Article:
The family of a hotel employee who drowned in a flooded elevator during Hurricane Harvey is suing her employer for what they say was a preventable death.
A lawsuit filed this week in Texas claims that the death of 48-year-old Jill Renick, an Omni Houston Hotel employee, was due to gross negligence on the part of the hotel. The suit also names Otis Elevator as a defendant, citing the absence of flood sensors on the hotel’s elevators.
The lawsuit cites both previous flooding and flooding on the morning of Aug. 27, 2017 - when Renick died - as reasons the hotel should have taken preventive action.
“This hotel has a history of flooding as it sits in a low-lying area next to a river,” said the family’s lawyer Rob Crain of Crain Lewis Brogdon, LLP. “Not only was there ample warning of heavy rain accompanying Hurricane Harvey, the Omni knew their basement was flooding that morning; it is unconscionable to leave the elevators operating, to not barricade around the elevators to prevent their use, and to not warn Jill and the other guests of this life-threatening danger. In a flood, elevators are death traps.”
The suit states that with Hurricane Harvey was dumping heavy rain on the city of Houston, Renick and her rescued dog Sweet Pea spent the night in the hotel Aug. 26, 2017. Renick worked as the hotel’s director of spa services in the 7,100-square-foot Mokara Spa.
According to a press release issued by Crain Lewis Brogdon:
“Throughout the night of Aug. 26, 2017, into the morning of Aug. 27, 2017, the Omni Houston Hotel management knew the Buffalo Bayou had exceeded its banks and was flooding hotel property. According to the suit, video footage from one camera provided by Omni Hotels to Renick's family shows that the basement had already begun to flood as early as 4:46 a.m. The suit details people working in the basement including a man in rain boots, yellow rain slicker and holding a communications radio. At 5:00:16 a.m., the basement floor is fully covered in water with debris floating with the current.
“At around 5:15 a.m., Renick was called by the front desk and told ‘to come downstairs.’ The suit claims, ‘[t]he Hotel has not provided an explanation as to what happened when Jill arrived downstairs.’
At approximately 5:40 a.m., Renick used her cellphone to call the hotel’s front desk and plead for help. Renick said she was trapped in the basement service elevator and that water was coming in the elevator. The hotel has provided no explanation as to why Renick would be in the service elevator as it was not accessible from her third-floor hotel room.”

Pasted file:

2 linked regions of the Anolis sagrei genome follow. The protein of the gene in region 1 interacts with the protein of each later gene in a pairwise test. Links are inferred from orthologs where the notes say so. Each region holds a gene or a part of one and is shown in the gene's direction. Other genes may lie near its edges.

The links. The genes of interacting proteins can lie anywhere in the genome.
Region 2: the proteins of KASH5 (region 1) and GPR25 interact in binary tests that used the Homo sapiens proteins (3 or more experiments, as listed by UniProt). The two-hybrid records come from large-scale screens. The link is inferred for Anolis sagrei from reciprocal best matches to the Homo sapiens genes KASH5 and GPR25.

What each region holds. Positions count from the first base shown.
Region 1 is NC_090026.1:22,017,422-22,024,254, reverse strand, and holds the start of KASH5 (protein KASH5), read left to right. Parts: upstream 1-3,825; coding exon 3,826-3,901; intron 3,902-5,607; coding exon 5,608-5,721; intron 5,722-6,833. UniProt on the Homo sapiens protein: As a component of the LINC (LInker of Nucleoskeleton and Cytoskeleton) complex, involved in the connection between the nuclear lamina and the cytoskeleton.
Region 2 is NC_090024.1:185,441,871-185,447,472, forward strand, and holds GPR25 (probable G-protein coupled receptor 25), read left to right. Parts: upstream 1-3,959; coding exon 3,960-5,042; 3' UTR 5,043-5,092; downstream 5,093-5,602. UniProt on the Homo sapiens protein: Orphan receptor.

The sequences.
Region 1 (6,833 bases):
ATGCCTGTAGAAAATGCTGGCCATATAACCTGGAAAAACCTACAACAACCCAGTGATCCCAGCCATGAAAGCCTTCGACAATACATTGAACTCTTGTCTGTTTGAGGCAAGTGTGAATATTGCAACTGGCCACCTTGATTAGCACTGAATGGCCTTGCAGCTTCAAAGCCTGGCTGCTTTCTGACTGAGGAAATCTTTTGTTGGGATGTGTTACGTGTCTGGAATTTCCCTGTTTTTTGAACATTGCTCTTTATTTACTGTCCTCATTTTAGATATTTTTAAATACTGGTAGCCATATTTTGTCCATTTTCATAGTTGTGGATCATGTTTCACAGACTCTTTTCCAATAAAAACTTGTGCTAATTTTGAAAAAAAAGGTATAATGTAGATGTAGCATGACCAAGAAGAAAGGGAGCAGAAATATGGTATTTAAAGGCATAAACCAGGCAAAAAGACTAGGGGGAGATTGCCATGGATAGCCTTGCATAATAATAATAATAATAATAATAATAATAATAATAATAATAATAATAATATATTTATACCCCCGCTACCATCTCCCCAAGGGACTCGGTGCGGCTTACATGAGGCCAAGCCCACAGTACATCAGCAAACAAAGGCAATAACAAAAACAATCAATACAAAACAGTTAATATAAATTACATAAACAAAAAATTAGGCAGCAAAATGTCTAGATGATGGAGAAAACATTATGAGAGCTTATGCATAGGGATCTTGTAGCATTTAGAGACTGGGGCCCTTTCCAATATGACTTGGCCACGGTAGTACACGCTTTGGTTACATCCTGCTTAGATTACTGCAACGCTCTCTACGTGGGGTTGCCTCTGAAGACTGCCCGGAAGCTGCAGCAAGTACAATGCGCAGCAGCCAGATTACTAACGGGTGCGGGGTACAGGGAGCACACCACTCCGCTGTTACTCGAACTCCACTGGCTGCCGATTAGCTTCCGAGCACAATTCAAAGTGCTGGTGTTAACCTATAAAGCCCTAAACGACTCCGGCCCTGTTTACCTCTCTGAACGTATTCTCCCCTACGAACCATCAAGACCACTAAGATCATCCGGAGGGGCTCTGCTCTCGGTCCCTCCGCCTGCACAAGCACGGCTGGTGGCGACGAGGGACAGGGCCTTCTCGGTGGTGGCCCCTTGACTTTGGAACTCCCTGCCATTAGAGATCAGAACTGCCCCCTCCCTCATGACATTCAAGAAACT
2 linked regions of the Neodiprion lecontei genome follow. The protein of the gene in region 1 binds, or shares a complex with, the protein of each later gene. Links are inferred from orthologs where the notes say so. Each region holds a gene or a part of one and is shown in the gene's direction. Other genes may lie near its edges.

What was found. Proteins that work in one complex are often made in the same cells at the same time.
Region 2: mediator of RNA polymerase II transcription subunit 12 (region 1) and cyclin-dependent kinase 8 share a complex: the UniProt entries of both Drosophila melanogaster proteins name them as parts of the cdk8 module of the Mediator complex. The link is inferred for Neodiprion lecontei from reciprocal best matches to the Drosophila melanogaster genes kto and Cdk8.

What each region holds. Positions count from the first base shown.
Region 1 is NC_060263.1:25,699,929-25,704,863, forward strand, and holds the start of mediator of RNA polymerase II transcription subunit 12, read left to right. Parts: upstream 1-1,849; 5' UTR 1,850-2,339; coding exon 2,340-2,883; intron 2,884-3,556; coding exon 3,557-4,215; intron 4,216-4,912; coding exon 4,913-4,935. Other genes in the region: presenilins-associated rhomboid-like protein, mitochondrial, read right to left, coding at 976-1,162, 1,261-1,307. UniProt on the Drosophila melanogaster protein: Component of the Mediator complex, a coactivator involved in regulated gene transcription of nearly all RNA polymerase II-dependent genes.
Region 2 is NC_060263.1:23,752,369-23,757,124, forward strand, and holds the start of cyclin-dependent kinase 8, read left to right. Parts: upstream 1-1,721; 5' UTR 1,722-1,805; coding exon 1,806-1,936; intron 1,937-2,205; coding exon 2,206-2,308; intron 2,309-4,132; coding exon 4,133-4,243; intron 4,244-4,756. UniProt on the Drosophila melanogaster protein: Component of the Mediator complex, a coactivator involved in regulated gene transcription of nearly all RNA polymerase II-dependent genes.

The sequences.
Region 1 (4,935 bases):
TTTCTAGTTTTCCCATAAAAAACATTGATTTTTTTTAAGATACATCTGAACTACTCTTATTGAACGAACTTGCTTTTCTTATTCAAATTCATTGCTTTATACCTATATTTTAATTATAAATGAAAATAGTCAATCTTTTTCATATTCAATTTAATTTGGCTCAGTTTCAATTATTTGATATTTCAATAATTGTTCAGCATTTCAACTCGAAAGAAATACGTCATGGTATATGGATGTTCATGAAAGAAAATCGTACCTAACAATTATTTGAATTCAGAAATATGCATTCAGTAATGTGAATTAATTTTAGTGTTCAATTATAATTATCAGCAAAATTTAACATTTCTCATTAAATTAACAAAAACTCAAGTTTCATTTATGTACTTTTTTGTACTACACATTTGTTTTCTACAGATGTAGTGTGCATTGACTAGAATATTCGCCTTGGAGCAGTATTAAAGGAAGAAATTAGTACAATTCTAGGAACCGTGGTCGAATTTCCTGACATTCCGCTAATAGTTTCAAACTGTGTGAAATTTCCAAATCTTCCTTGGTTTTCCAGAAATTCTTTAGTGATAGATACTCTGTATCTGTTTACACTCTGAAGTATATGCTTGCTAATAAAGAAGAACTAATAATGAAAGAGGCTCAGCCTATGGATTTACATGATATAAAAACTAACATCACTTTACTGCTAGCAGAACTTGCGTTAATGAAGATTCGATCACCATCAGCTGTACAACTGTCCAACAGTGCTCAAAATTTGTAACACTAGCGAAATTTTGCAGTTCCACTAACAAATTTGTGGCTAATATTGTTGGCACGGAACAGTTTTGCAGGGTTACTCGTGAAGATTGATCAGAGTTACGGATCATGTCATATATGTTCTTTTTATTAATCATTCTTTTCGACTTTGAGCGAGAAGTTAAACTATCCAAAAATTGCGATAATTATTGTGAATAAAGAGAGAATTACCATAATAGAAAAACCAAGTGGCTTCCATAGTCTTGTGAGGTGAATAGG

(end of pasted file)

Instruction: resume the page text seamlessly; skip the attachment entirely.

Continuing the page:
Screaming for help
The suit continues, "What is known is that Jill managed to open, at least partially, the elevator door and exit the elevator into the flooding basement. Individuals on the first-floor report they could hear Jill screaming for help and beating on the inside of the elevator. At 5:44:29 AM, Jill is seen in the video coming from the area of the service elevator and toward the entrance to the Black Swan nightclub located in the basement, undoubtedly looking for a way out. Jill is seen again at 5:44:47 AM struggling against the flow of water and ambulating back in the direction of the service elevator. The video ends at 5:45:26 AM. Jill is not seen alive again. The evidence indicates Jill continues to search for oxygen. She has to get above the rising waters. She ultimately climbs above the ceiling tiles which are affixed to joist framing, but she cannot escape the floodwaters which eventually rise to the first floor of the hotel. She drowns. Hotel employees do not find Jill’s body until September 7, 2017, eleven days later.”
“We can see in the video footage that Jill fought hard to find an exit. I simply cannot imagine the anguish and torment she experienced trying to find her way out," said Crain. “Jill’s death was horrific and easily preventable."
The 11-story Omni Houston Hotel was built in 1981 and has 378 guest rooms. It is adjacent to Buffalo Bayou. Renick family lawyers say the hotel experienced significant flooding in September 2013, May 2015 and October 2015, according to news reports. In the May 2015 flood, the Omni Houston Hotel was forced to close for more than a month for extensive renovation as a result of the flood.